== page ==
In addition to the chemistry of pain perception, past experiences also influence the interpretation of a stimulus as pain. Anticipation, for example, can greatly magnify a response. There are times when, because of prior conditioning, past experience, or level of anxiety, the mere gentle touching of a person can be interpreted as pain. Other psychological factors also have an effect. Additionally, there are varying levels of pain tolerance from one person to another. Some people feel pain, yet it doesn’t bother them, while others can be subject to the same pain and not be able to tolerate it.
Additionally, there are interactions between hormones related to emotions and the transmission of the pain. The dentist can give an injection of local anesthetic, and, if the anxiety level of the patient is high enough, the pain transmission will still occur, in spite of the fact that the local anesthetic is supposed to be blocking the transmission. As I mentioned above, I witnessed that effect many times in my dental practice. If we treat the anxiety with medication and then re-administer the local anesthetic, then it works. There are also times when the local anesthetic may work but, because of anxiety, it wears off very quickly.
Without proper empathy, it is difficult for a dentist to fully treat pain during treatment—there will be a lack of understanding of the emotional and psychological aspects of the pain and its interpretation. The dentist may take the attitude that “you’re just being a difficult patient. I’ve done what I was trained to do to handle your pain, and if that’s not enough for you, it’s your fault.” Therefore, he or she will make no further efforts to handle the situation and either insist that you endure or may refuse to treat you.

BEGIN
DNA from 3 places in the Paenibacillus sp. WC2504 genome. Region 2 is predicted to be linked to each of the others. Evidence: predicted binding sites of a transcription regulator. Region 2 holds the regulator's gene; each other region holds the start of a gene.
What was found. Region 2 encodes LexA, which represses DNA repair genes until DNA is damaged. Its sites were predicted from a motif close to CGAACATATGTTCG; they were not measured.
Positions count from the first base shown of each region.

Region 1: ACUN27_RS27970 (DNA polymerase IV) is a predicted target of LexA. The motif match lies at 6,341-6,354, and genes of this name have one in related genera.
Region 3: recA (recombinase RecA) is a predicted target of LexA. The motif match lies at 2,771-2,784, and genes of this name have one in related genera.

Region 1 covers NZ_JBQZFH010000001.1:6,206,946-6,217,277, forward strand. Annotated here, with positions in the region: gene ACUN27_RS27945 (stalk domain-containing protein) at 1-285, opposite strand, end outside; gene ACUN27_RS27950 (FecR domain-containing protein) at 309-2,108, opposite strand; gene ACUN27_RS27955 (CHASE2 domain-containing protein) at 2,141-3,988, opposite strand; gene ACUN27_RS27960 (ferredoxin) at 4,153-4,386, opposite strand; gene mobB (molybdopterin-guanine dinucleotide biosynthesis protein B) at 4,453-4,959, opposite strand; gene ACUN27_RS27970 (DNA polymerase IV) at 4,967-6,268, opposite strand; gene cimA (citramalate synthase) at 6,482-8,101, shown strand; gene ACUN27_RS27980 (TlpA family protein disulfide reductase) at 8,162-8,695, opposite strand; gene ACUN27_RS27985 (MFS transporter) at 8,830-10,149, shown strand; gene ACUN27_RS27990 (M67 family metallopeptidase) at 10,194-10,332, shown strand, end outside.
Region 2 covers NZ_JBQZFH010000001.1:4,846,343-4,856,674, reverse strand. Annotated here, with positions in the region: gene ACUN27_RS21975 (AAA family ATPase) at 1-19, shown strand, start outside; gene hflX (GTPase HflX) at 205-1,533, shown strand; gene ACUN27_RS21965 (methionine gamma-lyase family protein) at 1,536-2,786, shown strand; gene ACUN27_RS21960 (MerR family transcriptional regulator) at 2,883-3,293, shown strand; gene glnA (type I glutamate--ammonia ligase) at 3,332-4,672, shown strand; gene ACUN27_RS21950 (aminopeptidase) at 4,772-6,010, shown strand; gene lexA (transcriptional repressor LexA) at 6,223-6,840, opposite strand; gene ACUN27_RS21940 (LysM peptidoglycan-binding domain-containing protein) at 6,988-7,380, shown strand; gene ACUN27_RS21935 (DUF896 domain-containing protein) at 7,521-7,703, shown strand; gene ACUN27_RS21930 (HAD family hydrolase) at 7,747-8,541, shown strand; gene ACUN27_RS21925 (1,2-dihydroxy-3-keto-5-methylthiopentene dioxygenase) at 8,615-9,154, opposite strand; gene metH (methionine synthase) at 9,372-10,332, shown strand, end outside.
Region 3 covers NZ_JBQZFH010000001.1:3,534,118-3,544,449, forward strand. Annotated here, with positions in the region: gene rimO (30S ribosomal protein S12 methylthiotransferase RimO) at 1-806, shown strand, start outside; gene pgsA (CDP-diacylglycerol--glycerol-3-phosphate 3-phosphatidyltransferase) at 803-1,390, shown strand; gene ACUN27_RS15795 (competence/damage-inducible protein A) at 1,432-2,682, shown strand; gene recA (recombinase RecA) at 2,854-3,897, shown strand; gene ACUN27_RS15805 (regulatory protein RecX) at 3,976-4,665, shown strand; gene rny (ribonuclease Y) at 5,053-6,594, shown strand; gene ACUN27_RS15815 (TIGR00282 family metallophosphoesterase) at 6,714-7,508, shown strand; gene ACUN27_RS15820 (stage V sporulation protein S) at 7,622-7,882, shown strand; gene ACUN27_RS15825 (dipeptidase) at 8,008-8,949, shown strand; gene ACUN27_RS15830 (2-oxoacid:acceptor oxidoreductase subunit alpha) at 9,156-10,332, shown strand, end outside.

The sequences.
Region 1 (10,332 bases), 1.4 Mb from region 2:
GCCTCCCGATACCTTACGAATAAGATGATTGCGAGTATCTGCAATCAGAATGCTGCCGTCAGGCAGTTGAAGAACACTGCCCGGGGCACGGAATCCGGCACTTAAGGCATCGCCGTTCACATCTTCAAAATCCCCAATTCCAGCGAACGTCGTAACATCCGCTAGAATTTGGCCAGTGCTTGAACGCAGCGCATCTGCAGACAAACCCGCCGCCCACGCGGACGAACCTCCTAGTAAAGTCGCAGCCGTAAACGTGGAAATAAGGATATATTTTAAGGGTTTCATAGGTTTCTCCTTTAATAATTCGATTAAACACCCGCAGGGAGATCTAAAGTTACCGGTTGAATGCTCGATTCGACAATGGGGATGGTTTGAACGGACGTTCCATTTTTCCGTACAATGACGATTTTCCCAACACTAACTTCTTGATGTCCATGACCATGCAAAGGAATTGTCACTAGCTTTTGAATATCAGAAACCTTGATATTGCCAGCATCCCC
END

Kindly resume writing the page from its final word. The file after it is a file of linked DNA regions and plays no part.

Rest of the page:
The dentist may feel that the patient should be able to control their anxiety. However, it is beyond the patient’s control—he cannot merely reason himself out of it. It is there, and he has to deal with it, and it is the dentist’s job to help.
Dentists who are successful in treating anxious patients have more empathy and will be willing to use sedation dentistry or whatever techniques are needed to help them.
Sedation Dentistry Treatment Options:
For low levels of anxiety, nitrous oxide gas works well. It brings the level of anxiety down just enough for the local anesthetic to work and the treatment to be comfortable.
For higher levels of anxiety, which occurs when there is a history of traumatic dental treatment, orally administered conscious sedation may be indicated. For many years in my office we used diazepam (Valium®) and meperidine (Demerol®), which are excellent medications for lowering the level of anxiety. They give a feeling of euphoria that seems to help erase some of the prior negative conditioning. More recently, oral triazolam (Halcion®) has become very popular with sedation dentists. It is very similar to diazepam, and also has a high level of safety. But it wears off more quickly than diazepam, and thus is more convenient for patients. Many dental practices are offering this option.